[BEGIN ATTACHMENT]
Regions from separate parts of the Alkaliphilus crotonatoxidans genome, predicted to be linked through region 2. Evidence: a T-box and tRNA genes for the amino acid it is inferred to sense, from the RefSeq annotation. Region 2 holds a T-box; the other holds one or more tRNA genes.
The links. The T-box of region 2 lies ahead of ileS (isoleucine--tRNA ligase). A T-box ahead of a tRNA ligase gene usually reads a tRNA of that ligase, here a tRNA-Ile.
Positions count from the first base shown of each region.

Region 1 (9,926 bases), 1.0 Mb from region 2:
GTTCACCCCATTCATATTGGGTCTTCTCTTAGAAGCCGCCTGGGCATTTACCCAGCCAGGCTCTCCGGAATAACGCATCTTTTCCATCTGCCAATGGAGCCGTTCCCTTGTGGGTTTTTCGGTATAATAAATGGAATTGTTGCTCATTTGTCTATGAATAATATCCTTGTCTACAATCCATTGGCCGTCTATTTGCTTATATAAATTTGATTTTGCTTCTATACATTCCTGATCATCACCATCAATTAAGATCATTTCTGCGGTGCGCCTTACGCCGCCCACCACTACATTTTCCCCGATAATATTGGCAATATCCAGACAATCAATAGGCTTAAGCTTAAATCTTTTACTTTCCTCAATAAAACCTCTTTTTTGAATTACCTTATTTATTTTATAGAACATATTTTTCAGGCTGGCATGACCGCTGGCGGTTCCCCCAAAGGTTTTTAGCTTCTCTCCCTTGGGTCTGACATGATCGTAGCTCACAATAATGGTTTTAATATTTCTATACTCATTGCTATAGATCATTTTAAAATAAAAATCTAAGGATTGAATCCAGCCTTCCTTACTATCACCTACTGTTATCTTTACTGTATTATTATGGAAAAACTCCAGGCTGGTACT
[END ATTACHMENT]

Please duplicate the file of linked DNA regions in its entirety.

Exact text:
Regions from separate parts of the Alkaliphilus crotonatoxidans genome, predicted to be linked through region 2. Evidence: a T-box and tRNA genes for the amino acid it is inferred to sense, from the RefSeq annotation. Region 2 holds a T-box; the other holds one or more tRNA genes.
The links. The T-box of region 2 lies ahead of ileS (isoleucine--tRNA ligase). A T-box ahead of a tRNA ligase gene usually reads a tRNA of that ligase, here a tRNA-Ile.
Positions count from the first base shown of each region.

Region 1 (9,926 bases), 1.0 Mb from region 2:
GTTCACCCCATTCATATTGGGTCTTCTCTTAGAAGCCGCCTGGGCATTTACCCAGCCAGGCTCTCCGGAATAACGCATCTTTTCCATCTGCCAATGGAGCCGTTCCCTTGTGGGTTTTTCGGTATAATAAATGGAATTGTTGCTCATTTGTCTATGAATAATATCCTTGTCTACAATCCATTGGCCGTCTATTTGCTTATATAAATTTGATTTTGCTTCTATACATTCCTGATCATCACCATCAATTAAGATCATTTCTGCGGTGCGCCTTACGCCGCCCACCACTACATTTTCCCCGATAATATTGGCAATATCCAGACAATCAATAGGCTTAAGCTTAAATCTTTTACTTTCCTCAATAAAACCTCTTTTTTGAATTACCTTATTTATTTTATAGAACATATTTTTCAGGCTGGCATGACCGCTGGCGGTTCCCCCAAAGGTTTTTAGCTTCTCTCCCTTGGGTCTGACATGATCGTAGCTCACAATAATGGTTTTAATATTTCTATACTCATTGCTATAGATCATTTTAAAATAAAAATCTAAGGATTGAATCCAGCCTTCCTTACTATCACCTACTGTTATCTTTACTGTATTATTATGGAAAAACTCCAGGCTGGTACT